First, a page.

“Pastor Barbie” churches present a pretense-soaked, dysfunctional and unrealistic PULPIT CULTURE that, in turn, creates and nurtures an equally, if not more so, pretense-soaked, dysfunctional and unrealistic PEW CULTURE.
I’ve been thinking about the whole pulpit culture/pew culture concept lately, and observing the huge difference between what I have spent much of my life accustomed to compared with what I am experiencing at Cross Point Church, where I now attend.
Prior to coming to Cross Point, I had never been part of a church where such a radical and courageous transparency was the norm and so much a part of that church’s DNA. Earlier this year, when speaking about Freedom From Sexual Sin, Pete Wilson stood in the pulpit and said “there is no other sin in my life that has made me feel more more shameful, more beat up and more destroyed than sexual sin. Nothing.”… and I about fell out of my seat. Are you kidding me?!?! I can count on one finger the times when I have heard a pastor be so real and vulnerable, and this was it. It really struck me and I couldn’t help but wonder, “why is this the exception?!?!”
In dramatic contrast to “Pastor Barbie” churches, Cross Point has created an honest, real-life and transformational PULPIT CULTURE which, in turn, creates and nurtures an equally, if not more so, honest, real-life and transformational PEW CULTURE.
The people you lead are a mirror and the PEW CULTURE at your church or organization is quite often a direct reflection of the PULPIT CULTURE shaped by the leadership.
There is something wildly contagious about the humbly transparent yet courageous spirit of a Pete Wilson… or a Justin Davis to so openly share the testimony about his affair and God’s redemption and restoration of his family… or a Blake Bergstrom being so boldly, unpredictably, uniquely and unashamedly “Blake”… that empowers people to embrace that same courage, step forward and say “here’s my story.” I’m not sure that Sheila, the former crackhead prostitute, would feel welcome at Pastor Barbie’s church.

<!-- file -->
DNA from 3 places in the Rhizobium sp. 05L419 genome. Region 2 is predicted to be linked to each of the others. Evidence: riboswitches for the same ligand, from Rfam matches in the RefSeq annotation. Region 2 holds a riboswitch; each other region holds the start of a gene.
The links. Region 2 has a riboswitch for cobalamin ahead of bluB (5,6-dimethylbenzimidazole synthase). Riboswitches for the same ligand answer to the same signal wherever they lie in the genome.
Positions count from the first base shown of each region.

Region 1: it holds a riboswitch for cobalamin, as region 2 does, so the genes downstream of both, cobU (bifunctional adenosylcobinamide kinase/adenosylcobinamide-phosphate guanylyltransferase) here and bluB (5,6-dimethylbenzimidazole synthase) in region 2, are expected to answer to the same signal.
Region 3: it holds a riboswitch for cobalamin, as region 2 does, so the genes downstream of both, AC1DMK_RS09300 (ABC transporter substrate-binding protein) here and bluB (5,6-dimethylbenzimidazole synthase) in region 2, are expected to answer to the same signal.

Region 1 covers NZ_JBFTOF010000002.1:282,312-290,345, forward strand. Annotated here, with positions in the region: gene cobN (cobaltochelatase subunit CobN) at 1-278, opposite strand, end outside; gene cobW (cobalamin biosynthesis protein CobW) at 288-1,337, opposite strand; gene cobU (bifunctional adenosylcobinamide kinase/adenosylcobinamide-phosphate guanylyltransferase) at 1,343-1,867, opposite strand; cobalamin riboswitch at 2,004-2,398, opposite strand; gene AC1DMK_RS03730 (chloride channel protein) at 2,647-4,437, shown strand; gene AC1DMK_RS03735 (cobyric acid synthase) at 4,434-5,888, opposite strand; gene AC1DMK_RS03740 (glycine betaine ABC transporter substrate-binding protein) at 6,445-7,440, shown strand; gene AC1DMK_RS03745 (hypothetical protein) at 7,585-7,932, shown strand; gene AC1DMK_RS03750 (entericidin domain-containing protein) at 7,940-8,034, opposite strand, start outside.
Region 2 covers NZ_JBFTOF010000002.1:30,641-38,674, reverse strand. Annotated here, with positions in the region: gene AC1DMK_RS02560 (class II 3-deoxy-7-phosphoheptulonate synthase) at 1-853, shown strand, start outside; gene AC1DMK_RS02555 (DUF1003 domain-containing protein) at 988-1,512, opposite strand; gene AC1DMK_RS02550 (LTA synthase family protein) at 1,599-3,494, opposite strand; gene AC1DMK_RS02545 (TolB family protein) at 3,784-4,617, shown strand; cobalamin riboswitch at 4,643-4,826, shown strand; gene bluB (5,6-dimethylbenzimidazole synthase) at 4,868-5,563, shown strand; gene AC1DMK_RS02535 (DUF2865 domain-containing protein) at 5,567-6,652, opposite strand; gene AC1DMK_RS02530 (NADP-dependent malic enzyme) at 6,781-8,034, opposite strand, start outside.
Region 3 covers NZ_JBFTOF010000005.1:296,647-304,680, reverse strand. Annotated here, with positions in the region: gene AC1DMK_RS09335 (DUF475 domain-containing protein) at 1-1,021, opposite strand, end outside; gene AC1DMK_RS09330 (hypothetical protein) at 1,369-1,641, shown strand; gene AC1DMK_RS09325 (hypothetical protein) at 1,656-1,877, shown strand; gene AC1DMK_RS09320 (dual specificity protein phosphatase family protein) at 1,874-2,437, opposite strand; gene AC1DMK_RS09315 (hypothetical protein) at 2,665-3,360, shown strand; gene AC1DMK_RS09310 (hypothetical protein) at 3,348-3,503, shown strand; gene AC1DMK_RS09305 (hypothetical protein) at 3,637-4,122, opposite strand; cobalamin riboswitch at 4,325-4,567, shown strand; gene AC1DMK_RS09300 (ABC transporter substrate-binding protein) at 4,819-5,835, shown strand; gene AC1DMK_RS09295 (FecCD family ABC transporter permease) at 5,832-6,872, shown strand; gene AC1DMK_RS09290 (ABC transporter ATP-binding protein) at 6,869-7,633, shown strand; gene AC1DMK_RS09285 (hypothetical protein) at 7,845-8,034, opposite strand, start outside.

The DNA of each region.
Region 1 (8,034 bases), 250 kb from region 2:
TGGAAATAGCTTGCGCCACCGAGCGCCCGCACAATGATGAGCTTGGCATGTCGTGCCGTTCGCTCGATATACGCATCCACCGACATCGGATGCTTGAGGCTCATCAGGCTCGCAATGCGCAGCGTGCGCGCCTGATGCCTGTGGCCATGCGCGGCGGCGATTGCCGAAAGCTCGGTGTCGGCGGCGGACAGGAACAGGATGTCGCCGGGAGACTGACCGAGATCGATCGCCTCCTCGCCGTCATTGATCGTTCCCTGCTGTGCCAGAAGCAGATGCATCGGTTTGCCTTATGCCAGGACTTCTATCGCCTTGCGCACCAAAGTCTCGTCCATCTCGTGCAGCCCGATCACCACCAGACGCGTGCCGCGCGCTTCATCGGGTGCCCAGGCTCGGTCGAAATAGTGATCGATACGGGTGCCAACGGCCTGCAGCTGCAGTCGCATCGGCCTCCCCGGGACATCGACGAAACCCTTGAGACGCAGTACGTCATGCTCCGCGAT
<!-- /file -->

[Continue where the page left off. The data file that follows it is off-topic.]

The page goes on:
Whether intentionally or unintentionally, they have created a PULPIT CULTURE that does not claim to be perfect, but is as close a reflection of what I believe to be the heart of the Father than anything I’ve ever encountered.
There is something about giving people permission to be broken that brings healing.
That. Rocks. Me.
…and it scares the hell out of the enemy of our souls!
I am so grateful to God for leading me to Cross Point and for the genuine community I have discovered there. I am encouraged by each limp that I see and seeing the scars is showing me hope. It is the fellowship of the redeemed, restored and redefined… and it is healing my heart. Cross Point truly is a place where “everybody’s welcome, nobody’s perfect and anything is possible”… and for the first time in my life, I truly believe that.
If you are a leader, what kind of PULPIT CULTURE are you creating and how do you see that reflected in the PEW CULTURE at your church?
If you’re not a leader, what kind of PEW CULTURE do you feel has been created as a result of the PULPIT CULTURE at your church?